then align when finding a


good lead
.


12



S.1



Targeted discussion on space technology needs (Martin Cullum)

Cost of Innovation/B
reaktroughs: who should pay?


Need to convince politicians


Assess risks, but
:

they will always be there

since we don’t know


Industry looks for short
-
term (6 mo
.
) gains
.

C
ycle is short.


Govs

can invest in risky projects. Convincing of soundness is key:









s
桯w⁤畡氠畳攬e湯琠橵j琠獰s捥


偡P⁡瑴敮 楯n⁴oew⁤敶敬 pm敮瑳t楮i
湯n
-
獰s捥c⡎()⁡牥 s

⡡畴(mo瑩癥Ⱐ捯湳um敲

††† †
electronics, MEMS, military,…)


There must

profitability in other areas (

摵d氠畳攩


乯瑥t 瑥渠瑷o⁡灰牯a捨敳㨠癩c楯渠癳⁰牡 ma瑩tm,⁥⹧⸺.K
湯w汥摧攠卯捩整礠癳⸠獰散楦楣

††† † † † †

灲p橥jt
s

a湤n
p牯晩f⸠

How⁴o⁣潭扩b攠ehem?


K䕔⁦or⁳灡捥㨠v敲礠數灥湳楶攬ev敲y⁳灥捩晩挬⁶敲  warke




G敮敲慬i穥搠物z欠av敲獩e渺n獰s捥
-
u獥晵氠s散桮e
汯g楥猠數楳琬ib畴u⁳灡捥c灯汩捹
make
r
s

††† † † † † † † † †††† † † † † † † † ††

don’t pick them
/don’t want to pick them
.


IP
often a big obstacle
.


How to progress

when national
EU
govs are weakening
, while a
EU
central

gov does not



exist (yet?)?


13


S. 1


TECHBREAK Methodology (J.
-
C. Worms
, ESF, and Kirten Cuhls
, Fraunhofer Institute)

Some recipes

for innovation
:


Identify
new
tech developments (
all areas!
)


Forecast, imagine developments and

their applications




i
摥湴楦y⁳灩
-
楮⁴散e
o汯gy


剥R汩穥l
獯m敷h
e牥r
瑨t牥

a牥⁴散e⁴桡琠捡渠扥⁵獥搠


汯ok⁦o爠瑨tm



How敶敲㨠T
散栠呲en
獦敲
呔)


no琠a琠a汬⁡畴lma瑩c

瑯⁩m灬pm敮e



14


SESSION 2 KET
-
Non Space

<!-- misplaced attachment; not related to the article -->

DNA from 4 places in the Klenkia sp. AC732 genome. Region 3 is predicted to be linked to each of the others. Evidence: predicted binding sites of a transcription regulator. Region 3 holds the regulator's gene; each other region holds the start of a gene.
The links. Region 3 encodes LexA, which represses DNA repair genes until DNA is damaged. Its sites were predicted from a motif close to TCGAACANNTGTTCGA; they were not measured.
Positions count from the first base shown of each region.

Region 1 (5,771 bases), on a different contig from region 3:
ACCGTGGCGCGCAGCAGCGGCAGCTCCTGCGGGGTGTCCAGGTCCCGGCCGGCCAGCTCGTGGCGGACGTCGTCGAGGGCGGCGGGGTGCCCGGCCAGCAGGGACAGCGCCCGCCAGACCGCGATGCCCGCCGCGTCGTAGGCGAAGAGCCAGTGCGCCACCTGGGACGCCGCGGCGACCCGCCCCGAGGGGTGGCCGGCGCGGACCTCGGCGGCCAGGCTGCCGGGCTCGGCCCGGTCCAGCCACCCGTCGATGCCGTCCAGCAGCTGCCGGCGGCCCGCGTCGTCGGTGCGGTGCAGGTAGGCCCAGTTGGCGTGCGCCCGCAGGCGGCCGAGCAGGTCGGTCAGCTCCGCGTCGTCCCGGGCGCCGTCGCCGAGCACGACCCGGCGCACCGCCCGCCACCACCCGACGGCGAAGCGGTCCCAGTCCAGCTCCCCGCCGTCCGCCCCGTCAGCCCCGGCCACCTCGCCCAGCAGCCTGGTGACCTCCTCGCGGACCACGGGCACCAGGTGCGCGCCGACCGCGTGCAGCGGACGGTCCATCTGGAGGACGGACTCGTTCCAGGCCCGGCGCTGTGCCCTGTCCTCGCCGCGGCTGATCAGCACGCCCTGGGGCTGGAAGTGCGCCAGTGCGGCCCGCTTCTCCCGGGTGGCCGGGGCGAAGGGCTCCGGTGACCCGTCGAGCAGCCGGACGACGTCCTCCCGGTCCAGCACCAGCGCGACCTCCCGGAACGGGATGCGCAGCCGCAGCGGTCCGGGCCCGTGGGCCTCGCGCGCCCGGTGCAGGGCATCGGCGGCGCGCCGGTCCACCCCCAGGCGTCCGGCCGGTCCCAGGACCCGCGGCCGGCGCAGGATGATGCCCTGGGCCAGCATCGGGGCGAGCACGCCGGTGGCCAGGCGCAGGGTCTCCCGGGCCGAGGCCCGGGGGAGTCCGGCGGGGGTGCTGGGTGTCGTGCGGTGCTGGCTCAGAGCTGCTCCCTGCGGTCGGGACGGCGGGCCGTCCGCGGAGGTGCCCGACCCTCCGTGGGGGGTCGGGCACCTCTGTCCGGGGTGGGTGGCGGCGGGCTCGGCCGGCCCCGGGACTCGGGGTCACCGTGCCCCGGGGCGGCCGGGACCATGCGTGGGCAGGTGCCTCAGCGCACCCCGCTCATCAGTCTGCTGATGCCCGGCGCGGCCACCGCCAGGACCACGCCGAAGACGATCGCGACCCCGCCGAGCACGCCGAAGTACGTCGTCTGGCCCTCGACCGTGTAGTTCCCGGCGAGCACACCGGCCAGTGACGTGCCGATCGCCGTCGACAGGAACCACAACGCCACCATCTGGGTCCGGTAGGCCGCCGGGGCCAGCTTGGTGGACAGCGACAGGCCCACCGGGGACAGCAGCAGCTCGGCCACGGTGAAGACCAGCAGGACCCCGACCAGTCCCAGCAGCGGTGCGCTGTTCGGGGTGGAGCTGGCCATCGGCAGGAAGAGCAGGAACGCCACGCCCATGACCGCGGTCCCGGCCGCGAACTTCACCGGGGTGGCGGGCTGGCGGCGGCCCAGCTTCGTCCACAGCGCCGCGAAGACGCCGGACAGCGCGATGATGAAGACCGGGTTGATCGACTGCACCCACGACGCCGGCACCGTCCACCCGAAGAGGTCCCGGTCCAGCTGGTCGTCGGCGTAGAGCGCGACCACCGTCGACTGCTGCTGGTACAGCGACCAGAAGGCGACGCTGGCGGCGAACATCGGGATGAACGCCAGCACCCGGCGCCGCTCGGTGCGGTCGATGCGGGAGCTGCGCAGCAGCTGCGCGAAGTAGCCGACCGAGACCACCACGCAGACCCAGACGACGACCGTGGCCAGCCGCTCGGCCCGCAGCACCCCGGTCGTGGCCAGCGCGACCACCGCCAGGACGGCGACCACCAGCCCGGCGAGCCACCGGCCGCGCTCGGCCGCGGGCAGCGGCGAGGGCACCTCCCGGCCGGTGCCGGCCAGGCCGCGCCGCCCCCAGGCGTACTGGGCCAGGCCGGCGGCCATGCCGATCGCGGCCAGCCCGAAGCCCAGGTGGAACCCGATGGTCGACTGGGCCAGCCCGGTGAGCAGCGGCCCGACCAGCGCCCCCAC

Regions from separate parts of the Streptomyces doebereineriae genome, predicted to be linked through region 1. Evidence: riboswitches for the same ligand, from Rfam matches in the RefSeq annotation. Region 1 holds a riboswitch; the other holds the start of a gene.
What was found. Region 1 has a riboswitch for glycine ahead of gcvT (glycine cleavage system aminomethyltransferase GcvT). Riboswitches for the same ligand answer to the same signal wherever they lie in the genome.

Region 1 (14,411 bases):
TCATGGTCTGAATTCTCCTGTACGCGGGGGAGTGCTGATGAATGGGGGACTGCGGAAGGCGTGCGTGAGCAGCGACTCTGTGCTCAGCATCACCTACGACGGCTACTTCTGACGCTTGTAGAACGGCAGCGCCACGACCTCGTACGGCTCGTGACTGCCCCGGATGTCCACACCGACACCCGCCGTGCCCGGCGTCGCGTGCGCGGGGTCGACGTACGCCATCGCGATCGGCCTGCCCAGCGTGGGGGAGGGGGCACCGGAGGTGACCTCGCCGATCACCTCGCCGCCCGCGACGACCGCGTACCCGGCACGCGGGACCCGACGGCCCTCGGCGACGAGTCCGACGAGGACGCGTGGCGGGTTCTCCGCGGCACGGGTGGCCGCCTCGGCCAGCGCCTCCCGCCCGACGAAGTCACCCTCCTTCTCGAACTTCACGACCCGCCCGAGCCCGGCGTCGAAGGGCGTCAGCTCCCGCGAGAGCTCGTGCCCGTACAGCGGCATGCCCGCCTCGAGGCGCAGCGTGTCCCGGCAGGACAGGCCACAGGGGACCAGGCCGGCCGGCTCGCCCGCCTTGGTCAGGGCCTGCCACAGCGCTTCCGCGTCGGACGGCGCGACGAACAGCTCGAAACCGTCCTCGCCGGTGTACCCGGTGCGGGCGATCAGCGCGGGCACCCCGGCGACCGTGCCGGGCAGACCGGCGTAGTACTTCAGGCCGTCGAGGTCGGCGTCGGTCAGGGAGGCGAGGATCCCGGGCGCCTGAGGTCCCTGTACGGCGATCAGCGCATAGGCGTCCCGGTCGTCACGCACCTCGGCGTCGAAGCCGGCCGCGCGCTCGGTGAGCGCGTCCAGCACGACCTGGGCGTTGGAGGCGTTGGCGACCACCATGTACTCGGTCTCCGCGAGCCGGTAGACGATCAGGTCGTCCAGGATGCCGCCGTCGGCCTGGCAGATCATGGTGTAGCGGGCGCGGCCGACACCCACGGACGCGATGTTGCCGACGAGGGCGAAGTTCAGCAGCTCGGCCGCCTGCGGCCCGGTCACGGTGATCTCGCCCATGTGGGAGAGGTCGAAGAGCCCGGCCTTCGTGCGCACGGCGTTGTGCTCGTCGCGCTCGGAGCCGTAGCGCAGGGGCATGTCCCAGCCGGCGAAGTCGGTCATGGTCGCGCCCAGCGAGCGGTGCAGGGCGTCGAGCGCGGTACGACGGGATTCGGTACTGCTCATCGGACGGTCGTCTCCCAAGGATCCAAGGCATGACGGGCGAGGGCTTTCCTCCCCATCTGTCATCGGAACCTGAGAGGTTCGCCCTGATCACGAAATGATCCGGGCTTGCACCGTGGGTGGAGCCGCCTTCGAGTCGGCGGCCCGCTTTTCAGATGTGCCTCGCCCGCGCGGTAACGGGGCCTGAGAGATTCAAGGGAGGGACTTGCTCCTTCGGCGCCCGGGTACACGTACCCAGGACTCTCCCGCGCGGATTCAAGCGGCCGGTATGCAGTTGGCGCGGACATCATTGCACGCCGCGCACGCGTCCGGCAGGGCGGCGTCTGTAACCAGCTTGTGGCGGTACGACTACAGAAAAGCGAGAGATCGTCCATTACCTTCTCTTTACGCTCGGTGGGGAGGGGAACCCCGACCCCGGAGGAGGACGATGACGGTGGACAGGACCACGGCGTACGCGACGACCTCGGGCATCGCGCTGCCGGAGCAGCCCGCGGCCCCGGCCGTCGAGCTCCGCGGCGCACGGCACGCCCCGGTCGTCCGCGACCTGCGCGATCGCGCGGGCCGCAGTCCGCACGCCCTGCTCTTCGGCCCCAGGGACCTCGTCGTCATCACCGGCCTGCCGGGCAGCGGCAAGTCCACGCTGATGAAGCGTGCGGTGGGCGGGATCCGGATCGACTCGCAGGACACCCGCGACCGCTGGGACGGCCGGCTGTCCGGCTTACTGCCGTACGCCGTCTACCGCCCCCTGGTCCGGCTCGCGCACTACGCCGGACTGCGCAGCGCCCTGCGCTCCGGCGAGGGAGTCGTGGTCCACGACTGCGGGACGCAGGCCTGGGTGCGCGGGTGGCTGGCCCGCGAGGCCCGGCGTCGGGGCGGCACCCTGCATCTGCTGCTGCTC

(NS)


How can NS be used to our goals?



The EC KET rationale and Europe’s long
-
term strategy (Sophie Mueller,

EC DG
-
ENTR,


D3)

S
ome key remarks from a NS

expert:


In EU
:

TTM

of
in EU
-
developed tech long/fails.
Completely different scenario in US!


Cau
ses:


lack
of venture capital





hardly any private funding

So: very good
EU
science &

tech, but TTM

very often has

gap (“The Valley of Death” = VoD))

Note
:
EU 2020 strategy
is based on KET
! But no idea of how to cross

VoD!

E
conomic impact of the 5 KET picked by E
C

for FP8: hard to determine,
for instance.

Markets resist change since th
ey may have substantial investment

in older tech

incentives


needed, not necessarily only moneys

How to prom
ote KET transfer to industry
? B
ig

question. EC looking for suggestions
.



s
敮搠
瑨tm
瑯tt桥⁅唠H楧栠䱥h敬




䕸灥牴⁇牯異

††† † † † †


(HL
E
GⰠJ.⁔桥 m C桡楲⤠a琠
e湴n
-
k整e
-
o灥p
-
摡y獀散
-
敵牯p
攮敵

,


o爠獥湤⁡r
灯獩瑩sn

灡灥爮

††† † † † † † † † †††† † † † † † † † †††† † † † † † † † ††††


15

S. 2

Goals and Limitations of KET and other emerging technologies

(1/4
)



Advanced materials (M. Falzetti, CSM)

Materials

often the bottleneck